PubMed  PubMed Central  Article  Google Scholar 

  11. 11.

    Parsons JK (2007) Modifiable risk factors for benign prostatic hyperplasia and lower urinary tract symptoms: new approaches to old problems. J Urol 178(2):395–401

    PubMed  Article  Google Scholar 

  12. 12.

    Sanda MG, Beaty TH, Stutzman RE, Childs B, Walsh PC (1994) Genetic susceptibility of benign prostatic hyperplasia. J Urol 152(1):115–119

    CAS  PubMed  Article  Google Scholar 

  13. 13.

    Wang YB, Xie LP, Yuan YG, Zheng XY, Qin J (2007) Differences in the risk factors for clinical benign prostatic hyperplasia between the Mongolian and the Han people. Natl J Androl 13(1):33–36

    Google Scholar 

  14. 14.

    Espinosa G (2013) Nutrition and benign prostatic hyperplasia. Curr Opin Urol 23(1):38–41

    PubMed  Article  Google Scholar 

  15. 15.

    Hiernaux J (1953) Les caractères physiques des Bashi. Institut Royal Colonial Belge. Section des sciences naturelles et médicales. Mémoires-collection in 8°. Tome XXIII, fasc5 Mém Inst R Colon Belge 5–7:43–47

    Google Scholar 

  16. 16.

    Hiernaux J (1954) Les caractères physiques des populations du Ruanda et de l’Urundi. Institut Royal des Sciences Naturelles de Belgique. Mémoires. Deuxième Série Fasc 52:21–44

    Google Scholar 

  17. 17.

    Hiernaux J (1956) Analyse de la variation des caractères physiques humains en une région de l’Afrique centrale: Ruanda-Urundi et Kivu. Annales du musée Royal du Congo Belge, Sciences de l’Homme Anthr 3:1–8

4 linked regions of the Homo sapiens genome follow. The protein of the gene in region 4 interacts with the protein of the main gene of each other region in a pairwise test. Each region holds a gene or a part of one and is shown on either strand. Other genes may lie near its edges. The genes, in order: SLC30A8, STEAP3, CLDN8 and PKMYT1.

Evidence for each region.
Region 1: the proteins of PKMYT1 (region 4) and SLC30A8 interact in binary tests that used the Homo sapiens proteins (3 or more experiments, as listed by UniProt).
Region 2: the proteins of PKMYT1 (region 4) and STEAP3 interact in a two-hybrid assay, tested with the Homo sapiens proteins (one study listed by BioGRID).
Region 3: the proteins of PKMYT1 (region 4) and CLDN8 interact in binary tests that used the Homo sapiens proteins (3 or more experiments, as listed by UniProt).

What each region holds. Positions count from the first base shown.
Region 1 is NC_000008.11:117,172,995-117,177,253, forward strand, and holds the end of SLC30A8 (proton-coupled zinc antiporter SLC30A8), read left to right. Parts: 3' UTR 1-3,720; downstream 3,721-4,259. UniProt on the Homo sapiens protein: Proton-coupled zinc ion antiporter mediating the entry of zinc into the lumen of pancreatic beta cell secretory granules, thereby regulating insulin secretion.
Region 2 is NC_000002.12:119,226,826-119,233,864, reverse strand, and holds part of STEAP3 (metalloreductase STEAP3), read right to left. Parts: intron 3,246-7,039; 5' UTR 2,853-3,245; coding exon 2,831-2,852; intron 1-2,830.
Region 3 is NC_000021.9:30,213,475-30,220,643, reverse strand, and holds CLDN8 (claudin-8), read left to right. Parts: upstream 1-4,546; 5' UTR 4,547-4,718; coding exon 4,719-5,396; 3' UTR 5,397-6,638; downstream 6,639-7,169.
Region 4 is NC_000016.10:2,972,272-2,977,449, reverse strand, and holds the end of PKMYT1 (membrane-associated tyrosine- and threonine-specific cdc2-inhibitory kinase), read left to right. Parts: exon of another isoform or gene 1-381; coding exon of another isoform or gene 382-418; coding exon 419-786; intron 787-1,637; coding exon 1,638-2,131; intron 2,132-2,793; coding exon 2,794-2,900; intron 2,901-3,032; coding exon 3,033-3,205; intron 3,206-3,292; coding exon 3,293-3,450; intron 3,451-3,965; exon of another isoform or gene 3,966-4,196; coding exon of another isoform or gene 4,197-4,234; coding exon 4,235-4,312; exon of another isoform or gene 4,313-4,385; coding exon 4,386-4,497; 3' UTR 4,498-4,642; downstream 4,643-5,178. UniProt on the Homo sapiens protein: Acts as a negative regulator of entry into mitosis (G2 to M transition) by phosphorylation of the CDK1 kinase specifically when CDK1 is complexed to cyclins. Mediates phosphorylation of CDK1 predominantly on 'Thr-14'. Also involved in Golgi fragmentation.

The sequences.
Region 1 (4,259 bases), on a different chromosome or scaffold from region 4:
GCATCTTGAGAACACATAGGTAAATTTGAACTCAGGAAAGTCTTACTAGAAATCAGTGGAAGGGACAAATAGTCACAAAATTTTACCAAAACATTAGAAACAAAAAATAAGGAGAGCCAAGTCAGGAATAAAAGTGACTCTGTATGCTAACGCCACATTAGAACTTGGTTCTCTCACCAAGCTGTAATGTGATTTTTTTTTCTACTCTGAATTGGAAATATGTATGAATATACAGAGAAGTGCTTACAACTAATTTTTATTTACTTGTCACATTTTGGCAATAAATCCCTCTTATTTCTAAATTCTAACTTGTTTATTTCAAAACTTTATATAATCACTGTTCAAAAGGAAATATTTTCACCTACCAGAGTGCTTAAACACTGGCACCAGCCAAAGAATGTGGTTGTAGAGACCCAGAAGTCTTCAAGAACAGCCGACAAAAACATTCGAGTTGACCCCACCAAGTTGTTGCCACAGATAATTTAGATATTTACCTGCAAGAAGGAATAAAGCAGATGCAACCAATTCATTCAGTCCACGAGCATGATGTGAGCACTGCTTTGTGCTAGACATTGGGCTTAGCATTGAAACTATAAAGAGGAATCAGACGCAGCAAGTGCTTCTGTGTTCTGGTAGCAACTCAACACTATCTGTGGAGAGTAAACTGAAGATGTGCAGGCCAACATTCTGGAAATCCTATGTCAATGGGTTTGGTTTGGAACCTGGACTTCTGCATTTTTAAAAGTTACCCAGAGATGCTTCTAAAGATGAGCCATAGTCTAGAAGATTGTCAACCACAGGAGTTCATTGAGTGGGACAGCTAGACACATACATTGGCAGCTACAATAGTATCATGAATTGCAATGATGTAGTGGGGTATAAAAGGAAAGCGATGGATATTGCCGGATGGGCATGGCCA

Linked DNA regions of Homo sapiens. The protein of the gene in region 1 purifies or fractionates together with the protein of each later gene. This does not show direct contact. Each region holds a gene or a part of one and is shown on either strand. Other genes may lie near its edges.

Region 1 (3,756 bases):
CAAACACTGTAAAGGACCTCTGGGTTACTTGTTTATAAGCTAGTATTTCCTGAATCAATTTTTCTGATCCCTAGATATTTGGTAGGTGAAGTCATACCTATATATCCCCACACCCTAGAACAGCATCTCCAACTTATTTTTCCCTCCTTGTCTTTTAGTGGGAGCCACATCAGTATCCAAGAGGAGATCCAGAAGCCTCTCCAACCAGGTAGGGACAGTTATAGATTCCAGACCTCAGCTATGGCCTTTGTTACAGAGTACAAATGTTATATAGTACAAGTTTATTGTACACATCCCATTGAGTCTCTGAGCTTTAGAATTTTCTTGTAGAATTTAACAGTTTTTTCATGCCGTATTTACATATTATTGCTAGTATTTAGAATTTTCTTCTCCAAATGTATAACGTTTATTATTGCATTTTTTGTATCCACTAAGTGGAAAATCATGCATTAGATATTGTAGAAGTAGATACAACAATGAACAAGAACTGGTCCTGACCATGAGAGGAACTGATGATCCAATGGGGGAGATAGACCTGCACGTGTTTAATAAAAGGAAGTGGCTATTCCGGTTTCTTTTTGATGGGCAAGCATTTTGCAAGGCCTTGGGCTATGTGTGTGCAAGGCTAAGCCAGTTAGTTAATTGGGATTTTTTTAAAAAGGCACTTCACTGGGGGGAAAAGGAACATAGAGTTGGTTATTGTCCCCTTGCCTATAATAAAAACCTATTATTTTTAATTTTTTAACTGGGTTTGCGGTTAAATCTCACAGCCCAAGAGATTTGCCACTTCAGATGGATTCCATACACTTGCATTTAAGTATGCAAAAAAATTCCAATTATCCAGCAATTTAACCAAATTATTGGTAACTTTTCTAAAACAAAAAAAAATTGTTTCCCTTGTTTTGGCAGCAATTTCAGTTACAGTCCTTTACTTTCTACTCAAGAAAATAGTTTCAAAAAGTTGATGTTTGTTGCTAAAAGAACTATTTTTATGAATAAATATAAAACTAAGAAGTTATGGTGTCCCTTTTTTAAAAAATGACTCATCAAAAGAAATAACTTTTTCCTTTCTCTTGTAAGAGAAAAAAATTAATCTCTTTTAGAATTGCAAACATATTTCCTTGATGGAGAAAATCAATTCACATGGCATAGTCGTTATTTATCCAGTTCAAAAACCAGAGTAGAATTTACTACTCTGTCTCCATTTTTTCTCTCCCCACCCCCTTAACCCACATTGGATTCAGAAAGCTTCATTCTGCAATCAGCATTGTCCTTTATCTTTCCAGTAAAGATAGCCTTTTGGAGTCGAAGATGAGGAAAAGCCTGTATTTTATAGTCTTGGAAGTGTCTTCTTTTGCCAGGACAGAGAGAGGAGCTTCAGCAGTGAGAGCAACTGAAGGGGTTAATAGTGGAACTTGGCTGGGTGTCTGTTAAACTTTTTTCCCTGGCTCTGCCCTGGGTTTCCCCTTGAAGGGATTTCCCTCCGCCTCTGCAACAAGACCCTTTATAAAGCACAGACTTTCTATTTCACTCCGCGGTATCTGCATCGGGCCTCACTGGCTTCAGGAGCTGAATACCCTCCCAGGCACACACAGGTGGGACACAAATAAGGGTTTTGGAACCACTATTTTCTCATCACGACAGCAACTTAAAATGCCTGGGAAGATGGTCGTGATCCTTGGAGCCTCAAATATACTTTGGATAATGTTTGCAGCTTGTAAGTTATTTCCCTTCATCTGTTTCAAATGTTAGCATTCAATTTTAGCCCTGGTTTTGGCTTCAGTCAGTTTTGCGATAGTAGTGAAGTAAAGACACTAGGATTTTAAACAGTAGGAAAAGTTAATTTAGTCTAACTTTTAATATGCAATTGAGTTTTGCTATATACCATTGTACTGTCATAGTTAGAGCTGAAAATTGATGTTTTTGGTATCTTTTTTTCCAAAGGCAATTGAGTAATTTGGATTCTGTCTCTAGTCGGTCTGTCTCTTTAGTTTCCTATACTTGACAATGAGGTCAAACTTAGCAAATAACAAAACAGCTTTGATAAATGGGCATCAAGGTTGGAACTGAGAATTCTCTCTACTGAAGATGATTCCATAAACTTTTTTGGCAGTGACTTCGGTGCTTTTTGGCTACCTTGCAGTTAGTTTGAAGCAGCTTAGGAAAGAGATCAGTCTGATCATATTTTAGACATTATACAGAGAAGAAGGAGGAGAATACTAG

Google Scholar 

  18. 18.

    Colle P (1971) Essai de monographie des Bashi. Centre d’étude des langues Africaines 198:2–12, 275–280

  19. 19.

    Biebuyck D (1973) Lega culture. Art, initiation, and moral philosophy among a Central African people. University of California Press, pp 3–11, 16, 31

  20. 20.

    Balegamire BJ and Rusimbuka JM (1991) Langue et Culture en Afrique. Le cas des Bahavu du Zaïre. Mélanges à la mémoire d’Aramazani Birusha A. Editions NORAF Ottignies-Kinshasa, pp 23–25

  21. 21.

    Dikonda WL (1971–1972) Les rites chez les Bashi et les Bahavu. Thèse présentée en vue de l’obtention du grade de Docteur en Sciences sociales. Université Libre de Bruxelles, Faculté des Sciences sociales, politiques et économiques, pp 18–20

  22. 22.

    Burume LL (1991) Histoire «Six derniers règnes» antérieurs à 1980 et culture des Bashi au Zaïre. Centre Protestant d’Editions et de Diffusion, CEDI 1:7–10

    Google Scholar 

  23. 23.

    Fontela PC, Winkelmann ER, Ricardo P, Viecili N (2017) Study of conicity index, body mass index and waist circumference as predictors of coronary artery disease. Rev Port Cardiol 36(5):357–364

    Article  Google Scholar 

  24. 24.

    Shenoy U, Jagadamba J (2017) Influence of central obesity assessed by Conicity index on lung age in young adults. J Clin Diagn Res 11(4):CC09–CC12